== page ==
7 nightmare days for Theresa May

DISCLAIMER: All opinions in this column reflect the views of the author(s), not of EURACTIV.COM Ltd.

People's March Against Brexit in London. [Andy Rain/EPA/EFE]

A second referendum or an extension to Article 50 could be the only way to cut the Brexit Gordian knot, argues Denis MacShane as he reflects on a nightmare week for Theresa May.

Denis MacShane is the UK’s former Minister for Europe.

Harold Wilson, the wily, cynical but effective Labour politician who won four elections and according to the Oxford Professor Danny Dorling helped to produce almost Nordic levels of equality in Britain  by the time he stood down as Prime Minister in 1976 was famous for saying that “a week is a long time in politics”.

The last seven day has been the longest week in Theresa May’s 25 months as Prime Minister.

Her Foreign Secretary and Brexit Secretary, Boris Johnson and David Davis resigned along with other ministers and two Conservative Party vice-chairs. Johnson and Davis are now competing in the London press to denounce the woman who brought both men back from the political graveyard.

The sight of two men beating up on a woman prime minister is not pretty. But such are the visceral passions on Brexit the conventional Tory rules on politeness and good manners go out the window.

She published a White Paper on her ideas for Brexit. It was denounced by the Daily Mail as betraying the City as the 80 per cent of the UK economy which is services nowhere got a mention.

Both pro and anti-Brexiters denounced it as turning Britain into a vassal state, kneeling to kiss the hands of Jean-Claude Juncker.

President Trump turned up and told the Sun tabloid paper that Mrs May had made endless mistakes on Brexit because she would not listen to him. He added that he thought Boris Johnson would make a fine Prime Minister.

All this as England exited from the World Cup losing to Croatia, the last nation to join the EU just as Britain is the first nation to leave.  England were defeated by Belgium most of whose star players played in the English premier league thanks to EU rules on Freedom of Movement being upheld by the European Court of Justice in its 1995 Bosman ruling which stopped places in teams being reserved for national players.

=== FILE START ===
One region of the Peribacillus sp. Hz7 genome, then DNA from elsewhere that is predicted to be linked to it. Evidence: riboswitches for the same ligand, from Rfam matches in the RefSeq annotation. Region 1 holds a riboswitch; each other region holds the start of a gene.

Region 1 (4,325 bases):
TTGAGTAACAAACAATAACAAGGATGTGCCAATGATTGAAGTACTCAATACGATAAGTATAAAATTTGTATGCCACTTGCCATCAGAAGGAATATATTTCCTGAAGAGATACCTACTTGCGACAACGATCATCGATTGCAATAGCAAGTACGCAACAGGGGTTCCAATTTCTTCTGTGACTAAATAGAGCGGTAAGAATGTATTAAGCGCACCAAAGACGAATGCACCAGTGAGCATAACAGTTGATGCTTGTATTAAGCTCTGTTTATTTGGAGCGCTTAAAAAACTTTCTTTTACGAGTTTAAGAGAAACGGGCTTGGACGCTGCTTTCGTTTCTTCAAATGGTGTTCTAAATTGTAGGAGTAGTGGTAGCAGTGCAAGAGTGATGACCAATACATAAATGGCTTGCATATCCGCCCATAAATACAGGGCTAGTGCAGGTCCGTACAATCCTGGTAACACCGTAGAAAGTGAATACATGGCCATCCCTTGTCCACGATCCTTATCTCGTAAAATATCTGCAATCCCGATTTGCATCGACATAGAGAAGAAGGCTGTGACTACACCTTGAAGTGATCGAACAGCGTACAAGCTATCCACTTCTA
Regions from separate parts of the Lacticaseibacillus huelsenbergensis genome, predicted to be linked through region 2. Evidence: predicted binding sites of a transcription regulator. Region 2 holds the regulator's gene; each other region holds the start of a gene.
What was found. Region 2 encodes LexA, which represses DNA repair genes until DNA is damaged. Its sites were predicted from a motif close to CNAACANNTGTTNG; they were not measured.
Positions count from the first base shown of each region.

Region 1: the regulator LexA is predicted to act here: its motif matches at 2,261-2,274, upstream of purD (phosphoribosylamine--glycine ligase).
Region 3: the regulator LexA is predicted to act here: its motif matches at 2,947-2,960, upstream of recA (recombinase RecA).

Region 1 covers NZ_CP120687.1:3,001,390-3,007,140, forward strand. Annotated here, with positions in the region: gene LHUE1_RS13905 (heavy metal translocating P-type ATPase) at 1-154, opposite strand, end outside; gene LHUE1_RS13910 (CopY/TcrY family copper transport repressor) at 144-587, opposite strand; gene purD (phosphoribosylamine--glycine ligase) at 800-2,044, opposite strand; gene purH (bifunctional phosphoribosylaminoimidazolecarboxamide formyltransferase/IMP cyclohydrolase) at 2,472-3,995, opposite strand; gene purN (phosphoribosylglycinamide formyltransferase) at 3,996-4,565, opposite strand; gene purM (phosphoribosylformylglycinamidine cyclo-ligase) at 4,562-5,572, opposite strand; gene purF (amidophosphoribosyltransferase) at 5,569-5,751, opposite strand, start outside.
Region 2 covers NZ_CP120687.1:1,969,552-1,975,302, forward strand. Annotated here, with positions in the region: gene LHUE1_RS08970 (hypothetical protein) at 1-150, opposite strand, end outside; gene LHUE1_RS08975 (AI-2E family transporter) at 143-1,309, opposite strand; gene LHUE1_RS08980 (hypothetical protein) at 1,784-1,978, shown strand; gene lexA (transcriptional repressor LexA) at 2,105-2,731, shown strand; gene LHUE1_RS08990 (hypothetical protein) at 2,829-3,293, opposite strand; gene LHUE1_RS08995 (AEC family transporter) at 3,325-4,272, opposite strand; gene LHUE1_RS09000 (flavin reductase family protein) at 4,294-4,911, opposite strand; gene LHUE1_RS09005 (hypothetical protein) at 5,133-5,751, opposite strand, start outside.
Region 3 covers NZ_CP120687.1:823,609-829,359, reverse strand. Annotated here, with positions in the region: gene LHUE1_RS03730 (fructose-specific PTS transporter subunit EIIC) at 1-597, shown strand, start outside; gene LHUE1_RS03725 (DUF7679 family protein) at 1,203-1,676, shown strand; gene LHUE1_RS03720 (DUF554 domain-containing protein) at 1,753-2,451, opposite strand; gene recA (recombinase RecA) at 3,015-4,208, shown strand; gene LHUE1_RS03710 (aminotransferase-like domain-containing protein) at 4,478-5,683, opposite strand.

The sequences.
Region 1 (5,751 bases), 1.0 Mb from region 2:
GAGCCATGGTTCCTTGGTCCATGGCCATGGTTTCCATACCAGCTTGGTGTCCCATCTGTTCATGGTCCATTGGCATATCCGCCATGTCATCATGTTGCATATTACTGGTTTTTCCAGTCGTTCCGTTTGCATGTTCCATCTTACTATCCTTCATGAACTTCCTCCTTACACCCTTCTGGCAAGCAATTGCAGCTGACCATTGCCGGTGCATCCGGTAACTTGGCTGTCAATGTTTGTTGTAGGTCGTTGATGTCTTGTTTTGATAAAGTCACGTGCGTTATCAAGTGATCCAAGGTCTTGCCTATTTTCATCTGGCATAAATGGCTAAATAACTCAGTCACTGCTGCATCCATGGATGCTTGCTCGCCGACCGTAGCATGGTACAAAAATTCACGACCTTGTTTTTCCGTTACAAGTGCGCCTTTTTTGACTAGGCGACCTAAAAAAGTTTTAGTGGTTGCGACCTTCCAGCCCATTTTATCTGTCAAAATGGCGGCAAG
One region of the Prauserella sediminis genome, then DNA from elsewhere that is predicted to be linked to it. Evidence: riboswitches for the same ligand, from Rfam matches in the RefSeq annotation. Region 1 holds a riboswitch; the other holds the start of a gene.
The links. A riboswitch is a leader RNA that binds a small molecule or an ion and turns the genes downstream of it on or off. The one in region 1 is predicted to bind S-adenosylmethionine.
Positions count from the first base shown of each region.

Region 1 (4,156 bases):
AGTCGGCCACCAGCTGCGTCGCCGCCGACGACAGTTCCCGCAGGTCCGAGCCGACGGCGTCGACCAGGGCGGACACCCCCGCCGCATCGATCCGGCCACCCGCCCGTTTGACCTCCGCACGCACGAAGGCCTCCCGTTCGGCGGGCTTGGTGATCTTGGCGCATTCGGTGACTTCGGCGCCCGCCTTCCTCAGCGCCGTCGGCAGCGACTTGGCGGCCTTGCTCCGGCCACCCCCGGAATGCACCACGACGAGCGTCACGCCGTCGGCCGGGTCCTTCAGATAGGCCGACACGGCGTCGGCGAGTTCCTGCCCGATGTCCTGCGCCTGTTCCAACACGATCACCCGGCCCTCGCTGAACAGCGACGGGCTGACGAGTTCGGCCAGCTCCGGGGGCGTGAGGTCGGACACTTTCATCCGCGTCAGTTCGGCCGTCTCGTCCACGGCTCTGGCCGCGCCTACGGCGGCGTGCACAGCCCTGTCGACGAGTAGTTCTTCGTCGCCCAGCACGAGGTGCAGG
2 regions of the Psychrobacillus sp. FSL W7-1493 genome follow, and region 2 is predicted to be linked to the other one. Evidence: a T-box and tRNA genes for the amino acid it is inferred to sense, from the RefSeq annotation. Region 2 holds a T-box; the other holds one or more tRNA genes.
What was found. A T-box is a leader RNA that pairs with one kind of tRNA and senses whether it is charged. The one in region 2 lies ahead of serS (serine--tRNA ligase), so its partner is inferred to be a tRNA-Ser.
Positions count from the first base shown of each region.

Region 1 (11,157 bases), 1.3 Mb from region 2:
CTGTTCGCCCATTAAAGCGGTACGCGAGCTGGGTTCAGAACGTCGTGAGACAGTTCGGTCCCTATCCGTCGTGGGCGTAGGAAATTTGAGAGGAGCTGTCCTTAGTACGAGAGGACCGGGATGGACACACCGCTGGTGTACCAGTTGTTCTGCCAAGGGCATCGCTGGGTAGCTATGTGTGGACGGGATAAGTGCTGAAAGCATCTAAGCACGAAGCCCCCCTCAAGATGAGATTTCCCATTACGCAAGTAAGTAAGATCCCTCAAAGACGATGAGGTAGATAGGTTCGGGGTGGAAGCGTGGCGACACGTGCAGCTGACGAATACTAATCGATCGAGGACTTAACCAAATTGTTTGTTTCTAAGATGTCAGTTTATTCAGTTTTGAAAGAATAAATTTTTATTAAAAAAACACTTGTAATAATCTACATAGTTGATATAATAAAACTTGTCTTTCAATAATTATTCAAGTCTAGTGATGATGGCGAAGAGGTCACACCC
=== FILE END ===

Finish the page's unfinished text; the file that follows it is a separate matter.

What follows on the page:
Mrs May, however, rejects the ECJ as an arbiter over such problems as allowing Europeans to work in the UK as soccer stars, bankers, or carers in old age homes.

After the national pride of England getting to the World Cup semi-final and a longest period of sunny weather in England for many years, the country was taken over by anti-Trump demonstrations and a growing sense that Brexit had ended up in a policy blind-alley.

Companies like Airbus, Jaguar Land Rover, Nissan and Unipart all announced they would have to move to the continent if Mrs May’s desire to leave the Customs Union and Single Market happened.

The CEO of Lloyds of London, the world’s legendary insurance centre, told the BBC that with no access to the EU’s Single Market for financial services Lloyds would have to find a EU friendly capital to relocate to.

The Government announced it was stock-piling food and medicines in case Britain crashed out of the EU. Both MEPs and all off-the-record briefings from Brussels and EU27 governments say that the demands in the UK’s White Paper are not acceptable.

In a new axis of opposites, the very pro-business Labour grandee Peter Mandelson joined with the very leftist Labour leader, Jeremy Corbyn, to say all Labour MP should vote down Mrs May’s proposals.

The prime minister faces votes today and tomorrow but win or lose there is no longer an obvious majority in the House of Commons for any kind of Brexit – hard, soft, No Deal, Mrs May’s Chequers paper or No Brexit at all. There will be a majority against almost any version of Brexit put to MPs.

There is a growing sense that the only way to cut the Brexit Gordian knot would be to hold a second referendum possibly in conjunction with the EU agreeing to an extension of the Article 50 two-year exit period laid down in the Treaty.

The June Council of Ministers accepted this possibility and more and more from across the political spectrum in the UK are calling for a rethink. The latest is Justine Greening, a former cabinet minister who is unknown in Europe but one of those hard-working efficient politicians who represent the middle ground in most political parties.

Mrs May has an utterly divided party, a cabinet that is better known for its walk-out and attack on her than governing the nation, and a US President calling her incompetent to her face. Labour is only interested in using the Brexit crisis to topple the prime minister and offer no national leadership. Mrs May is thus slowly being forced into a corner from which a new consultation with the people may be the only escape.

An alternative is for a major realignment of British party politics. But who realigns with whom? If Britain had a proportional election system or maybe elected a president this might be possible. Brexit is corroding the unwritten British constitution as it is eating into so much of today’s Britain.

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